After collecting data for every ice screw available on the market we thought it would be interesting to compare the stats. Here’s what we found:

Note: This data was collected in 2015 and some of it is now outdated as the graphs are not auto-updating (maybe someday…). For example E-Climb no longer produces ice screws and Blue Ice is not seen on these charts. For the most accurate listing of who makes ice screws (along with filters and comparison options), check out

Per size, the weight difference from the lightest to the heaviest screw is just about 150 grams. The lightest screws are aluminum and made by Petzl and E-Climb. The heaviest screws include a foldable handle and attached sling, and are offered by Salewa and Grivel.

Fun Fact: Petzl’s aluminum screws are almost exactly half the weight of the Salewa screws.

You’ll quickly note that E-Climb is the only brand offering a screw under 10cm – pictures of this 6cm screw make the handle appear 3 times longer than the screw tube.

Fun Fact: There are no 11 cm long ice screws, though plenty of 10’s and 12’s.

Only 5 brands (Black Diamond, Cassin, DMM, Grivel, and Petzl) have screws available for sale in the US.

Note: Fixe and Stubai will be have screws in the future, Omega Pacific no longer makes screws.

Every ice climbing screw has steel teeth but E-Climb and Petzl make ice screws that incorporate an aluminum tube to reduce weight.

Fun Fact: E-Climb only makes aluminum ice screws.

Grivel and Cassin are the sole brands promoting reverse threading (we talk about the idea behind reverse threading in more detail on our run-down of Grivel’s updated 360 screws).

Fun Fact: 29% of the market seems like a lot of reverse threading but it’s worth noting that Grivel alone accounts for 25% of the ice screw market with their 18 screw options.

The most significant difference between ice screws is the handle design. All screws include a hanger, which is necessary to pass the UIAA tests, but not every screw includes a handle to enable faster placement.

There have been reported incidents of handles harming the rope during a fall, which may be why you’ll notice the number of screws incorporating a foldable handle is much higher than their non-foldable counterparts.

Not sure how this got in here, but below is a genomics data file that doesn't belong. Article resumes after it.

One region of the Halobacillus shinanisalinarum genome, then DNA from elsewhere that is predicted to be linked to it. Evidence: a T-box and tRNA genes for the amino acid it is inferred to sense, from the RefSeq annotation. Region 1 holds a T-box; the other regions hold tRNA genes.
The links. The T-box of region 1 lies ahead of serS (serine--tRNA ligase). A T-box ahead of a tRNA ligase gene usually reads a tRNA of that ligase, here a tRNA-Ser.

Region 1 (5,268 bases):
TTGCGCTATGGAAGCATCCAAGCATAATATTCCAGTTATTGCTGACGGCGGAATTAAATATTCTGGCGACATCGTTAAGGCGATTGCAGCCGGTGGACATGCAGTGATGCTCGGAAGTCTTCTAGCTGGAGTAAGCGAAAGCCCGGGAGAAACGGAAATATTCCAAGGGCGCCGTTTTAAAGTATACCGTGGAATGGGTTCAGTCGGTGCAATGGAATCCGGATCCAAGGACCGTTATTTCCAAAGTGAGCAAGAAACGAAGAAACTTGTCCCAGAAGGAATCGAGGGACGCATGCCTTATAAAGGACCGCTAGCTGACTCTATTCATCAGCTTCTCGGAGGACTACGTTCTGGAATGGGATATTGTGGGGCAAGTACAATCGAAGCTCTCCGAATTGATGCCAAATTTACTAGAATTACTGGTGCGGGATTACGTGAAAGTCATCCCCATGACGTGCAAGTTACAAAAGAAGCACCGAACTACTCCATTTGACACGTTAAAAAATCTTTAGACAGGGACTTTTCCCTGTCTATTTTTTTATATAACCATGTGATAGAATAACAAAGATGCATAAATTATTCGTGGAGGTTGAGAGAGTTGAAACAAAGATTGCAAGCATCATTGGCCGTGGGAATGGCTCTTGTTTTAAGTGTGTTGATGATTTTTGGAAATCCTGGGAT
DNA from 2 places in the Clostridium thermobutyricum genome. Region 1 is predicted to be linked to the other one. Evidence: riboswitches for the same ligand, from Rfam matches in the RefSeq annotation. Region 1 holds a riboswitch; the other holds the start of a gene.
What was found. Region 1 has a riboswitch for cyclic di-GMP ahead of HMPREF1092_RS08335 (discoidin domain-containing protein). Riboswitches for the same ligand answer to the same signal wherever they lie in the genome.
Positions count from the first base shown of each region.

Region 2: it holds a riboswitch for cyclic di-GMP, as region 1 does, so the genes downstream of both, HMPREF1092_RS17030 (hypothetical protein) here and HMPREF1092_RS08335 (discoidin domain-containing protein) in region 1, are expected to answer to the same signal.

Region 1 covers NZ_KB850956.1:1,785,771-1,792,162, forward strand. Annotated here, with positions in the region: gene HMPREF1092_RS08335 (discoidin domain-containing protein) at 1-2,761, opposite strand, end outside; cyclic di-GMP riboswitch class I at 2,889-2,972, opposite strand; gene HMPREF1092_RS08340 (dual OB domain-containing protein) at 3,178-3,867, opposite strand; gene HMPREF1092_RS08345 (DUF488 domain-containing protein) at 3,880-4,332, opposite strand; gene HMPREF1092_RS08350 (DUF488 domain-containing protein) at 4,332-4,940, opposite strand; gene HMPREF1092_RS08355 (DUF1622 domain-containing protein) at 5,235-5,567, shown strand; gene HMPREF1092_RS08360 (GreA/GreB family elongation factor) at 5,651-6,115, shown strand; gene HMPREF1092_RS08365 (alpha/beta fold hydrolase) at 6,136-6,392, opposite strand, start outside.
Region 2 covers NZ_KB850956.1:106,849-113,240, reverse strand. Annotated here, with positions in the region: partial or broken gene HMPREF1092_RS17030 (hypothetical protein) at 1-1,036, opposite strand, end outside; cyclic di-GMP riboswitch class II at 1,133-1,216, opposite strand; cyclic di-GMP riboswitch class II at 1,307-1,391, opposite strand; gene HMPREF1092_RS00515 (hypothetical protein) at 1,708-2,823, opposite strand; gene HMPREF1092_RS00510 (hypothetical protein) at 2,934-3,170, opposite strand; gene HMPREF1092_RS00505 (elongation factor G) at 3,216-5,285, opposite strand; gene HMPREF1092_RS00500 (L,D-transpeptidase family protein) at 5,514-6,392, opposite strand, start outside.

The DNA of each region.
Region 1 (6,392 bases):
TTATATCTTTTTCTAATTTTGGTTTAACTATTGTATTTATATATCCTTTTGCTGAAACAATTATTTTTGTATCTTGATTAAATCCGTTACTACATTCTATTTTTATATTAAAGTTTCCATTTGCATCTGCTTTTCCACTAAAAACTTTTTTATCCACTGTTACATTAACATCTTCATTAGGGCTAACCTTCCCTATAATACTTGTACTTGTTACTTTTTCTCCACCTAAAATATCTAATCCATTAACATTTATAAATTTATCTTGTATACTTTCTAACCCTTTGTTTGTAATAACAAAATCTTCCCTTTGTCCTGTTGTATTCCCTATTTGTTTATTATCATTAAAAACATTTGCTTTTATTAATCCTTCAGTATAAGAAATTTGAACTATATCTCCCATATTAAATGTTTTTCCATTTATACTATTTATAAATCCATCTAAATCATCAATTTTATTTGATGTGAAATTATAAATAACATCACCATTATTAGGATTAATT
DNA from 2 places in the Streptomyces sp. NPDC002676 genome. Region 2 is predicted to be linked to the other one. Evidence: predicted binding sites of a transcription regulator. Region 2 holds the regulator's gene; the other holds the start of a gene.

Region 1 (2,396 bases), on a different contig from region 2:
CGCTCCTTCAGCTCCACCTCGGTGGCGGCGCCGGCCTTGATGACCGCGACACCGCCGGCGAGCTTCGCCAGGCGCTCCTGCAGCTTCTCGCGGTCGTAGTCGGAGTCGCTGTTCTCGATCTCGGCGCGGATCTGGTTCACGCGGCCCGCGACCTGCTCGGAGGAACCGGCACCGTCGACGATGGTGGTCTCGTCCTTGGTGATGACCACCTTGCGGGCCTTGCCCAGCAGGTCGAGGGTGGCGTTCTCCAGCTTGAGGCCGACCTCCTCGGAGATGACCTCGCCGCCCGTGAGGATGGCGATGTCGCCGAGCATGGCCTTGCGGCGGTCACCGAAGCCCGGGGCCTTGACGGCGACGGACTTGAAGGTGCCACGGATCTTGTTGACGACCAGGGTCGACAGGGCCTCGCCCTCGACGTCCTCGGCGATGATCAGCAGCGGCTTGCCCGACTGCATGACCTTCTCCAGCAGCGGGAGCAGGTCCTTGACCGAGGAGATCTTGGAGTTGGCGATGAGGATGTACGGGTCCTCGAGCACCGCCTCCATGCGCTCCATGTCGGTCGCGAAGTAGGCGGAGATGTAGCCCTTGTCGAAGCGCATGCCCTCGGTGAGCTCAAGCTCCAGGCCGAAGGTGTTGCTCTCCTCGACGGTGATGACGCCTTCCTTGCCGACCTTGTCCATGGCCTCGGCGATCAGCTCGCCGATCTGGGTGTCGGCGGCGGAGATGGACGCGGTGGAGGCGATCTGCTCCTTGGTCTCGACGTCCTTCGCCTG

Do you rack your cams with color-coded carabiners? If so, color-coded screws could be your ticket as well. Color coding seems to go hand-in-hand with all the ice screw models that have handles, as the handle is usually the anodized part.

Fun Fact: When we took a tour to Black Diamond, Kolin Powick (Head of Climbing R&D) was quick to point out that the BD ice screw colors are arranged in the same order as their Camalots.

The trend seems to be moving from two clip-in points on the hanger with older models to one clip-in point on the newer screws. The UIAA actually has safety standards that state one of the clip-in points (eyes) must be at least 15 mm in diameter. If there are two eyes and both are designed for clipping, the second must be greater than 12 mm.

The three brands selling screws with attached slings are Cassin, Grivel and Salewa. The question becomes one of personal preference: is it better to have fewer quickdraws but more screw weight, or more quickdraws and a lighter screw?

Keep the stats coming

We’re curious to track these trends into the future, along with other gear facts. If you think of a comparison that we’re missing, let us know in the comments, and we’ll see what we can do!

You can see and compare all the ice screws available today at (you can also see if any ice screws are on sale there)

Alison Dennis

Alison Dennis

Alison (she/her) runs WeighMyRack from her 17' travel trailer. She is currently touring the US and would love if you contacted her to meet up to talk about climbing, climbing gear, or if you have any fun and/or ridiculous adventure in mind.

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